Boundaries: “Hey, how’s your dinner?”—Jab of the Fork.

"Roar" by Mimi Stuart
Live the Life you Desire

When you take a bite of your partner’s food without asking, you are crossing a boundary. That kind of intimacy may seem romantic, but the underlying assumption of entitlement can kill passion and your relationship.

Often people think that sharing food without asking is a sign of intimacy and a perk of a loving relationship. Actually, the opposite is likely to transpire. If you don’t ask AND wait for your partner’s consent, you are crossing a boundary and showing disrespect.

You might think, “We’re so close that I don’t need to ask—what’s his or hers is mine.” Yet, if there’s not enough separation and respect for a partner’s space, including his or her food, he or she will eventually feel suffocated and show resentment.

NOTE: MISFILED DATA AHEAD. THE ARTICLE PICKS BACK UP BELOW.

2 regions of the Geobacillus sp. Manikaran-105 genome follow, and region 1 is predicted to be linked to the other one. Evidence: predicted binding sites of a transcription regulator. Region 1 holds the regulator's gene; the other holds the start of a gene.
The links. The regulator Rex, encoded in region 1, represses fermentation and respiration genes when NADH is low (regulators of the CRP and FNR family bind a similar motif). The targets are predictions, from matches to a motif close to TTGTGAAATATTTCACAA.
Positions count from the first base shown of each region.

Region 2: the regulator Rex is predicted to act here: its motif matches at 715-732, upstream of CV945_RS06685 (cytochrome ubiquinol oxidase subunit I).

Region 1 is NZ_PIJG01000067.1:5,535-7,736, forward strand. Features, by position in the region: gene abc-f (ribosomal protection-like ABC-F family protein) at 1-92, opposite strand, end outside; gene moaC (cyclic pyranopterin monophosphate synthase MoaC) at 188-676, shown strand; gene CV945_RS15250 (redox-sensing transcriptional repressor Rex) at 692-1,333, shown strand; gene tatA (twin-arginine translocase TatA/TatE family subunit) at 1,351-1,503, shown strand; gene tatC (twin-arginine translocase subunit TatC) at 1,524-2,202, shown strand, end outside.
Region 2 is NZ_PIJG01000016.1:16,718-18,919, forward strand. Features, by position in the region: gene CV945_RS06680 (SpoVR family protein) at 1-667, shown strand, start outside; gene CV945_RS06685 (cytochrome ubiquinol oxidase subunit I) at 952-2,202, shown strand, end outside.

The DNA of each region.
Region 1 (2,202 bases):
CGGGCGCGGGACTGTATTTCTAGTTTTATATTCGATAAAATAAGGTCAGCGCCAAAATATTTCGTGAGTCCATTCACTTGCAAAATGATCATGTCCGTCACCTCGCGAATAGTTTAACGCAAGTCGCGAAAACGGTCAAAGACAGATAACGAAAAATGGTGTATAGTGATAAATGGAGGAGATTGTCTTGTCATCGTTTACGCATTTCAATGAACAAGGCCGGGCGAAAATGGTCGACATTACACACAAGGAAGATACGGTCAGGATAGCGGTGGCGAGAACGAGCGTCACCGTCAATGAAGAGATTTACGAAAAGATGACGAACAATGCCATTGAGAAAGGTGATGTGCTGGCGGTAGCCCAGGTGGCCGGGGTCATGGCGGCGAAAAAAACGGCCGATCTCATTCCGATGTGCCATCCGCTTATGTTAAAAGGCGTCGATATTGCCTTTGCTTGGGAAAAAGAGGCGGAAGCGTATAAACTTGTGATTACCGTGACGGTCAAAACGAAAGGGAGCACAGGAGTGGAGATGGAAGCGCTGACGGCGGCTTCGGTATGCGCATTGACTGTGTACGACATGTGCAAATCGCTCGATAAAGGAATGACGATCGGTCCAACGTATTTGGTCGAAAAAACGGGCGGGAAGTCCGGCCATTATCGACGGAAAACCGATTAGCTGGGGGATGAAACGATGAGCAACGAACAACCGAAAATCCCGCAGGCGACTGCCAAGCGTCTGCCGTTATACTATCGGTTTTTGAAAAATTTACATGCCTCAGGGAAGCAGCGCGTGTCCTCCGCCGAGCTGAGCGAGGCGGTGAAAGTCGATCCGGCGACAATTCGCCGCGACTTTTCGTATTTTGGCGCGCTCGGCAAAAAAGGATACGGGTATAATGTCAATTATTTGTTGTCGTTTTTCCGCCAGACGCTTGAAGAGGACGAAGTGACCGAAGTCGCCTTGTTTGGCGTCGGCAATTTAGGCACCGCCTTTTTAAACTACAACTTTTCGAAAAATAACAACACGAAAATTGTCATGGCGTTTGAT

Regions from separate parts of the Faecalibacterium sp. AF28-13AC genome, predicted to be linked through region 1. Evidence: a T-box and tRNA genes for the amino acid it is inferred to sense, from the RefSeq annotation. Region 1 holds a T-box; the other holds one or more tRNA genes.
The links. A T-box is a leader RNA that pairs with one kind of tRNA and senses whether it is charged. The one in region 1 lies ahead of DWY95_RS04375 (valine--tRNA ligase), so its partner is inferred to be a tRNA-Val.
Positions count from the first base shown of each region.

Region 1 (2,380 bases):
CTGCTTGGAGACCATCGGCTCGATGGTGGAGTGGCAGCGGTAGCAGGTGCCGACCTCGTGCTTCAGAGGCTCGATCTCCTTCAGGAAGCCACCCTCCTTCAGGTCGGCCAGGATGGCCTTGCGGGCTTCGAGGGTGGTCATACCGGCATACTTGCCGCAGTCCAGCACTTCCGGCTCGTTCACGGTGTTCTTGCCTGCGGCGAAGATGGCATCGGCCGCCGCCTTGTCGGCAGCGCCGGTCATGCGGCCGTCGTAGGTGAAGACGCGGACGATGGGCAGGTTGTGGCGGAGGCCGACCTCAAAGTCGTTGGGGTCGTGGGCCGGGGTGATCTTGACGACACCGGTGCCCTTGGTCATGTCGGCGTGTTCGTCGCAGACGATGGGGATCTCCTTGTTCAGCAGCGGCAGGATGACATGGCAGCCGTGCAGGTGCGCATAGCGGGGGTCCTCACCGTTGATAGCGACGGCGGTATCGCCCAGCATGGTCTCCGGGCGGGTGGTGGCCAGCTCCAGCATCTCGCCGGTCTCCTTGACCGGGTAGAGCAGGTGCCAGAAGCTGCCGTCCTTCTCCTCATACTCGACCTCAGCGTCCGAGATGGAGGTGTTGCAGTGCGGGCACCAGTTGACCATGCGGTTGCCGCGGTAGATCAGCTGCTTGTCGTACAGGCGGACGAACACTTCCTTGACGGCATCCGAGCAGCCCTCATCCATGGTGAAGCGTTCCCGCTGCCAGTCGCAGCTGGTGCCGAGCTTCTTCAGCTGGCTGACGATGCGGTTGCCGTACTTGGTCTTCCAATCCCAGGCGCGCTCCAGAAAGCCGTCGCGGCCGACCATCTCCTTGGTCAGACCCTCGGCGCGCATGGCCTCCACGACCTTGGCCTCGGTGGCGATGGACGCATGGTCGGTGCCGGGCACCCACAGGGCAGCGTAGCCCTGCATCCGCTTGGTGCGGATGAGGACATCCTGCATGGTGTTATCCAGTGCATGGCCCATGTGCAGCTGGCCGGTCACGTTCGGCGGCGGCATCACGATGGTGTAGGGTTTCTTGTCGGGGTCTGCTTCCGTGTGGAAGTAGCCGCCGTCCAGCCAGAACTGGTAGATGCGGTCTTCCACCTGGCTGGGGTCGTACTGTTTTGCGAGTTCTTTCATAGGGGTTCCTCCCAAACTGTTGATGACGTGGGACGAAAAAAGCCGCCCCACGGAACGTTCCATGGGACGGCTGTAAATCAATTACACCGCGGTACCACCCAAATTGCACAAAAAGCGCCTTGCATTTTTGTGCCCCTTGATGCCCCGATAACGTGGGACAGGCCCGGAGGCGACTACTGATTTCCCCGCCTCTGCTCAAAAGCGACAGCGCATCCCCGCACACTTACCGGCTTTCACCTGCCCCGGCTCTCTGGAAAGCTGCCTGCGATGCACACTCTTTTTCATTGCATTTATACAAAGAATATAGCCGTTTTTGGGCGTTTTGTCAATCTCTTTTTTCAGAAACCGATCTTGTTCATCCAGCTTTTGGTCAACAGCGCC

It’s these small, hardly noticeable infractions of respect that build up into passive aggressive responses and a desire for freedom and space.

It is a basic instinct to be possessive over food and belongings. One of the first things a child learns to say is, “This is mine. Don’t touch it.”

So when someone reaches across the table to take your food, you will unconsciously have a protective reaction and take offense. The voice of the unconscious will say, “Enemy—get away from my food,” though the conscious mind tries to rationalize, “We’re close, it’s okay.”

If someone asks, “May I have a bite?” then we know the request is limited, and that we still have control over our food, which appeases our inner lion. We do not feel taken for granted and have the opportunity to feel generous by saying, “Yes, try a bite.”

Ironically, respecting others’ boundaries preserves the passion of a relationship, while excessive closeness and possessiveness are the sure way to kill it.

by Alison Poulsen, PhD

Read “Setting Boundaries.”

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